, Salem, MA


January 8, 2014

Watson: We are living online more and more


The characters in “Her” do not seem futuristic. You already know people exactly like them today. But we still live in a transition time, and over half of our citizenry grew up with the “old,” pre-computer ways and norms. Today, however, nine of 10 teens aged 14 to 17 utilize online social media. And, rapidly, computerization, automation and robotization are expanding in all directions. Therefore, we have not yet arrived at the ultimate online society that we are — without a doubt — pointed at.

So, as more and more life migrates onto screens, will we try to assess what is gained and what is lost? With all that computer power, we’ll have no shortage of data, but I wonder if we’ll lose the inclination and attributes necessary for the requisite distillation and synthesis.

Brian T. Watson is a Salem News columnist. Contact him at

Text Only | Photo Reprints

AP Video
Death Penalty Expert: 'This is a Turning Point' House Committee at Odds Over Obama Lawsuit Raw: MH17 Victim's Bodies Arrive in Netherlands Raw: UN School Used As Shelter Hit by Tank Shell Raw: Gunmen Attack Iraqi Prison Convoy Plane Leaves Ukraine With More Crash Victims The Rock Brings Star Power to Premiere Raw: Families Travel to Taiwan Plane Crash Site Arizona Execution Takes Almost Two Hours Gen. Odierno Discusses Ukraine, NATO at Forum Gaza Fighting Rages Amid Cease-Fire Efforts Mint Gives JFK Coin a Face-lift Creative Makeovers for Ugly Cellphone Towers Ariz. Inmate Dies 2 Hours After Execution Began Crash Kills Teen Pilot Seeking World Record LeBron James Sends Apology Treat to Neighbors Raw: Funeral for Man Who Died in NYPD Custody Migrants Back in Honduras After US Deports Israeli American Reservist Torn Over Return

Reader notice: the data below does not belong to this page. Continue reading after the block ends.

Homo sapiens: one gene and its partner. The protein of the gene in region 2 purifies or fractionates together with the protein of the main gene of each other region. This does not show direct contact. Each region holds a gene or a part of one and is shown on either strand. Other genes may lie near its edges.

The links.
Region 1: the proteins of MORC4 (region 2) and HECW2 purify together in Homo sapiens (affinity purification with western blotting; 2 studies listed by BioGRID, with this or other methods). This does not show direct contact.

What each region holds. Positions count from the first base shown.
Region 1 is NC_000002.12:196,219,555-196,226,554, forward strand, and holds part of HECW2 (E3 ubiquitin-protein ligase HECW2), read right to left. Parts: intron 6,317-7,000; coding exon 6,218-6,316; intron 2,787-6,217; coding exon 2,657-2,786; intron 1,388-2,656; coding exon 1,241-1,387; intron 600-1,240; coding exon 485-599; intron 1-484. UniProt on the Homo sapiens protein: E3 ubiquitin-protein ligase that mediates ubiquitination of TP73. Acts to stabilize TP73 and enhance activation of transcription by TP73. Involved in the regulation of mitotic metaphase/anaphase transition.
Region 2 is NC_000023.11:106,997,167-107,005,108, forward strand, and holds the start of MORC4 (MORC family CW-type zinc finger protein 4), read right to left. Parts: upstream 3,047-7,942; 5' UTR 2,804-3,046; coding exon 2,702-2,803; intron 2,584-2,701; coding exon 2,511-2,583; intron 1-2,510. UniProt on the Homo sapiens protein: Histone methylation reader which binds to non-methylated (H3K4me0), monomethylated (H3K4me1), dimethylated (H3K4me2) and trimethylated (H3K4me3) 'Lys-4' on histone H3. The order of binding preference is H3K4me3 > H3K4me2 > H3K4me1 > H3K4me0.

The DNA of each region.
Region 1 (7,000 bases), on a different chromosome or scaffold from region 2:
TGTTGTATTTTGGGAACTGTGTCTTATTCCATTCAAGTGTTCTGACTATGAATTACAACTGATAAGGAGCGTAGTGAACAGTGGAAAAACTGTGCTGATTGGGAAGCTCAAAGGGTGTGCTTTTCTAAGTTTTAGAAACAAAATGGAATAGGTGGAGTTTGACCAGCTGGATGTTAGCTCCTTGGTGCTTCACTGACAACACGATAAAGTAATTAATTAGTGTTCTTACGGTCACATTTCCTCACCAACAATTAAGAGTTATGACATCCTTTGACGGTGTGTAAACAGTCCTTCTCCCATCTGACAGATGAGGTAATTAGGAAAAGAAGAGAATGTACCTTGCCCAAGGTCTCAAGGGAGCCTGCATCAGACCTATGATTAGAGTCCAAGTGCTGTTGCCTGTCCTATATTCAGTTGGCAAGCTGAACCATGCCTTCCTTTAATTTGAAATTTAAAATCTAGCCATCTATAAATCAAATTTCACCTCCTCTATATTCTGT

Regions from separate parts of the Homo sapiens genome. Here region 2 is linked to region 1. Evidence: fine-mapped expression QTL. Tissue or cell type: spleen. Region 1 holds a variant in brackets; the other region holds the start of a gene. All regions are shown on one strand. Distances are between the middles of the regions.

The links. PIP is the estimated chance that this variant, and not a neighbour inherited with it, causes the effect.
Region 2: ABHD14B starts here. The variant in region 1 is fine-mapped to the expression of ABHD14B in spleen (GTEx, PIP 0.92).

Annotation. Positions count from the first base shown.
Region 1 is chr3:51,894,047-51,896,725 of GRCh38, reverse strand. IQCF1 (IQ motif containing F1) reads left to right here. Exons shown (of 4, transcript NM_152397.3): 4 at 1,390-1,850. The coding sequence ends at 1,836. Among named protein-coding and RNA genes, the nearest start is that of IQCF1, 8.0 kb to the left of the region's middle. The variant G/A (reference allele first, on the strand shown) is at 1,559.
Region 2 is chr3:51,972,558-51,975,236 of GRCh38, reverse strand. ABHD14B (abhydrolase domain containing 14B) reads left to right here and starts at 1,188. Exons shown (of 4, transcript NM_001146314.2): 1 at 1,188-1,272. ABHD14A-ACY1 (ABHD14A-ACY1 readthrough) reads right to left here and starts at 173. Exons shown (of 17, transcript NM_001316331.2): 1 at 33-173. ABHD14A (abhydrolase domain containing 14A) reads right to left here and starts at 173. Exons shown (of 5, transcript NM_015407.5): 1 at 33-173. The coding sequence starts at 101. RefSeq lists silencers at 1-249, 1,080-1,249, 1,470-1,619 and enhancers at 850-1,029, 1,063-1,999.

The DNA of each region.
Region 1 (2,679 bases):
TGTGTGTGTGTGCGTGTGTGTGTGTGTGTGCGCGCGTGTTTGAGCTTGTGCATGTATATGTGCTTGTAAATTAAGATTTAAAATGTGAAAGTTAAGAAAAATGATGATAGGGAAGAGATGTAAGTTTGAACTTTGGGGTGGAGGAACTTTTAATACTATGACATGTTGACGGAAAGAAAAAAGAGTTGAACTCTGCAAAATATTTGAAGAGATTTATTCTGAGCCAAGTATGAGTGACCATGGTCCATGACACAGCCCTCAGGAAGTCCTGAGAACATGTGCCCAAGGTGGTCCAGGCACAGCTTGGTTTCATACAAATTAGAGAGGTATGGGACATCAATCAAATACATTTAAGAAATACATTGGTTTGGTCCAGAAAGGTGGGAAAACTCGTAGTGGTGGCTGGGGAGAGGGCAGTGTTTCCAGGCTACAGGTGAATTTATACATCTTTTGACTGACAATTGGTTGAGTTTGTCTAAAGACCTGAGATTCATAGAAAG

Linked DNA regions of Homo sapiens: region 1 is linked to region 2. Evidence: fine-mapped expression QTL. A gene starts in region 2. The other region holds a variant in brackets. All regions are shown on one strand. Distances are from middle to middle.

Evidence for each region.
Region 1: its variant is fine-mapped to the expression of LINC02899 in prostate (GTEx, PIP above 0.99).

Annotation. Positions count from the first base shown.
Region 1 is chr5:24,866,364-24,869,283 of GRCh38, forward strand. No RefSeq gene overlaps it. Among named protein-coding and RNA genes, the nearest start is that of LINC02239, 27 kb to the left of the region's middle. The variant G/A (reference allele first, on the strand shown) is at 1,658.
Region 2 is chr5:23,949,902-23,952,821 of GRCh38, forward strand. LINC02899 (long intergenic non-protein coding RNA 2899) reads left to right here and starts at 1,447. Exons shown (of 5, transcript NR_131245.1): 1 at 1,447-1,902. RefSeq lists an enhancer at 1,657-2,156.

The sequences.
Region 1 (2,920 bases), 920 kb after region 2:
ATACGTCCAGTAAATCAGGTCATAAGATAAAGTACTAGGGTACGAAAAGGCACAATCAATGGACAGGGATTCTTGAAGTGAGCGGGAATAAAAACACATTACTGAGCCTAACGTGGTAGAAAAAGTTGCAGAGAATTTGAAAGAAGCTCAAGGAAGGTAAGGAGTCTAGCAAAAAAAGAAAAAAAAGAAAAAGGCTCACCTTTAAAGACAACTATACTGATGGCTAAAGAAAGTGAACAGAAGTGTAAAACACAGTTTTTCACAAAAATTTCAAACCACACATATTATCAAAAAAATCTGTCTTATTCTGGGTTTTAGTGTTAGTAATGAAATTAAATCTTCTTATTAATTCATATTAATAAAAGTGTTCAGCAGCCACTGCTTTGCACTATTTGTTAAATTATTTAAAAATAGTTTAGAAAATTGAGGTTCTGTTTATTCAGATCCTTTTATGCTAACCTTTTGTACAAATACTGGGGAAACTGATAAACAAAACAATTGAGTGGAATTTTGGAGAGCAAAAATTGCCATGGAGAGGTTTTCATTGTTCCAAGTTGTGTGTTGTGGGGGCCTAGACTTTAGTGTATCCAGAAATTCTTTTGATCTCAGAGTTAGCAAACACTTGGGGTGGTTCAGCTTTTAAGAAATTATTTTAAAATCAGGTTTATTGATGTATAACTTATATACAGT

Comments Tracker
Roll Call
Helium debate